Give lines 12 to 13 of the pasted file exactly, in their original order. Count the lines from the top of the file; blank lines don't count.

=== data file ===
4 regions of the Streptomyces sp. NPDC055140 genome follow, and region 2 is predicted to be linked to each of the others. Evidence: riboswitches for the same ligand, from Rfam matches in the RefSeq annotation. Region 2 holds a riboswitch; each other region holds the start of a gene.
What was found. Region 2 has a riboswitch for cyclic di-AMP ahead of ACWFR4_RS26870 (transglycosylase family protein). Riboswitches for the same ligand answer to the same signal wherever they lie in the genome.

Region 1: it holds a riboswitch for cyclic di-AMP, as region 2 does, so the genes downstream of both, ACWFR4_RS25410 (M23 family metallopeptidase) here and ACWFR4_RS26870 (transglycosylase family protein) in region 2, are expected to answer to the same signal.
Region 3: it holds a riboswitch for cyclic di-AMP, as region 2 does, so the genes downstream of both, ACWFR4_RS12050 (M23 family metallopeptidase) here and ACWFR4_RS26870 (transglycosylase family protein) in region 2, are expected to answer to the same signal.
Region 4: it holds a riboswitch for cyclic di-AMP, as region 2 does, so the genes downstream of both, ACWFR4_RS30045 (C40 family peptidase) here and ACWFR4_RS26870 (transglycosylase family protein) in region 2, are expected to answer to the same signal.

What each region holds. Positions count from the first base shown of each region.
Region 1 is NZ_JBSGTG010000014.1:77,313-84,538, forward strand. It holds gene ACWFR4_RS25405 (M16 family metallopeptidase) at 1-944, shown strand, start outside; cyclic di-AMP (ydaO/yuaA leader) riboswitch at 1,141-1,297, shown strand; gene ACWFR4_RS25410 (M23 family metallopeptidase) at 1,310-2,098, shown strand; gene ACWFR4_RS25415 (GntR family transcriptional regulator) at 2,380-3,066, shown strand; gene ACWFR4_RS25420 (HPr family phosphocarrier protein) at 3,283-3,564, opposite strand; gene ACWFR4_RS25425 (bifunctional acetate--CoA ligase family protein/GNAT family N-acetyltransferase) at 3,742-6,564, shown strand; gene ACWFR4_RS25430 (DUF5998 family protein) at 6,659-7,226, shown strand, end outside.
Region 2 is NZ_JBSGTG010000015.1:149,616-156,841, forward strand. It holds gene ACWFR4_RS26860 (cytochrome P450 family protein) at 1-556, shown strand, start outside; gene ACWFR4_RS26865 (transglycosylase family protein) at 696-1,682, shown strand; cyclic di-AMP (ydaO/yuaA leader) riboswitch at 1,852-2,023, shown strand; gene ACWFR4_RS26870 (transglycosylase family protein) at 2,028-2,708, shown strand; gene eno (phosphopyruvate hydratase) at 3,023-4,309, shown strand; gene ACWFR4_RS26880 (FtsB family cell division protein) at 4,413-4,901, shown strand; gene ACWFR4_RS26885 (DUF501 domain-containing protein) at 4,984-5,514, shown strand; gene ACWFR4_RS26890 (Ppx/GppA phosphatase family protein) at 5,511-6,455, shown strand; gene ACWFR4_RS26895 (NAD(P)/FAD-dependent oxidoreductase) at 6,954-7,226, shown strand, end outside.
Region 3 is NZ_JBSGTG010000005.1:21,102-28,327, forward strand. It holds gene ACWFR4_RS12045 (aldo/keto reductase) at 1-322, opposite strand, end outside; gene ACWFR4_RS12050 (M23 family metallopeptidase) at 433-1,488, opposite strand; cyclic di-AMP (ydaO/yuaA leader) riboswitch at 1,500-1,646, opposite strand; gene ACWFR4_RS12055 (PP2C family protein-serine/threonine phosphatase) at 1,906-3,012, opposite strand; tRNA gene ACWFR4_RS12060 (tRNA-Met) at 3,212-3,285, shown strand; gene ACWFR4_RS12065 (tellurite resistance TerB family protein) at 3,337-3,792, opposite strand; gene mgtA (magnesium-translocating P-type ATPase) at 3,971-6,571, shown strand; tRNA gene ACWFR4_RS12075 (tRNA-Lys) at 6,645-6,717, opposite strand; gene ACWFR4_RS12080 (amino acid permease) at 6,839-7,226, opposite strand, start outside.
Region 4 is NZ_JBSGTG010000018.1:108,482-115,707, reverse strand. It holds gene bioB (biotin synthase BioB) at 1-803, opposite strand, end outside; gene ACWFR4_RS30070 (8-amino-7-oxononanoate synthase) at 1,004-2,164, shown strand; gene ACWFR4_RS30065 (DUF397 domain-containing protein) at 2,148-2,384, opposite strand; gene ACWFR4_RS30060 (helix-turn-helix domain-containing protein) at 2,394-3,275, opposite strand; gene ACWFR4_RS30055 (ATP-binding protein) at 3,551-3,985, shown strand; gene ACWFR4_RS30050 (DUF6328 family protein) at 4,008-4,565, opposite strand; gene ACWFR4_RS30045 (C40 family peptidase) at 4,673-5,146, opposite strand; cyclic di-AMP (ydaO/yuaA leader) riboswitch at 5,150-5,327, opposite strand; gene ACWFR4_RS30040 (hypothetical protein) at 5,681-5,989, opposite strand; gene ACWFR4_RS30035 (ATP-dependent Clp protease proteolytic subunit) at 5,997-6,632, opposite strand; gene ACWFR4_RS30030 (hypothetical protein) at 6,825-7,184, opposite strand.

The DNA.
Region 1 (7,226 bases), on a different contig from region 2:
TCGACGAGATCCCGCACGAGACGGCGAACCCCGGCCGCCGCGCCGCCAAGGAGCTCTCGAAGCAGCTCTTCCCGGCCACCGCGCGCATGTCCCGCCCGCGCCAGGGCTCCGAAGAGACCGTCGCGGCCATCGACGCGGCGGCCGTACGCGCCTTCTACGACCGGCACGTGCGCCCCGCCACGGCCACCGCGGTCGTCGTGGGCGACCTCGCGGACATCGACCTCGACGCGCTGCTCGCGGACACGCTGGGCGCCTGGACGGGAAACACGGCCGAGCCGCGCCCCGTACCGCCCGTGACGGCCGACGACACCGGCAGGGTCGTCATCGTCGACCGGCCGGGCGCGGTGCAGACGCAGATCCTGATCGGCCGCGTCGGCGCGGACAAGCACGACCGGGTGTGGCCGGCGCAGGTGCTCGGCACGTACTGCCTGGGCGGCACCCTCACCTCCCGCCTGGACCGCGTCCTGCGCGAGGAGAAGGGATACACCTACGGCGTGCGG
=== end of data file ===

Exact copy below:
Region 1 (7,226 bases), on a different contig from region 2:
TCGACGAGATCCCGCACGAGACGGCGAACCCCGGCCGCCGCGCCGCCAAGGAGCTCTCGAAGCAGCTCTTCCCGGCCACCGCGCGCATGTCCCGCCCGCGCCAGGGCTCCGAAGAGACCGTCGCGGCCATCGACGCGGCGGCCGTACGCGCCTTCTACGACCGGCACGTGCGCCCCGCCACGGCCACCGCGGTCGTCGTGGGCGACCTCGCGGACATCGACCTCGACGCGCTGCTCGCGGACACGCTGGGCGCCTGGACGGGAAACACGGCCGAGCCGCGCCCCGTACCGCCCGTGACGGCCGACGACACCGGCAGGGTCGTCATCGTCGACCGGCCGGGCGCGGTGCAGACGCAGATCCTGATCGGCCGCGTCGGCGCGGACAAGCACGACCGGGTGTGGCCGGCGCAGGTGCTCGGCACGTACTGCCTGGGCGGCACCCTCACCTCCCGCCTGGACCGCGTCCTGCGCGAGGAGAAGGGATACACCTACGGCGTGCGG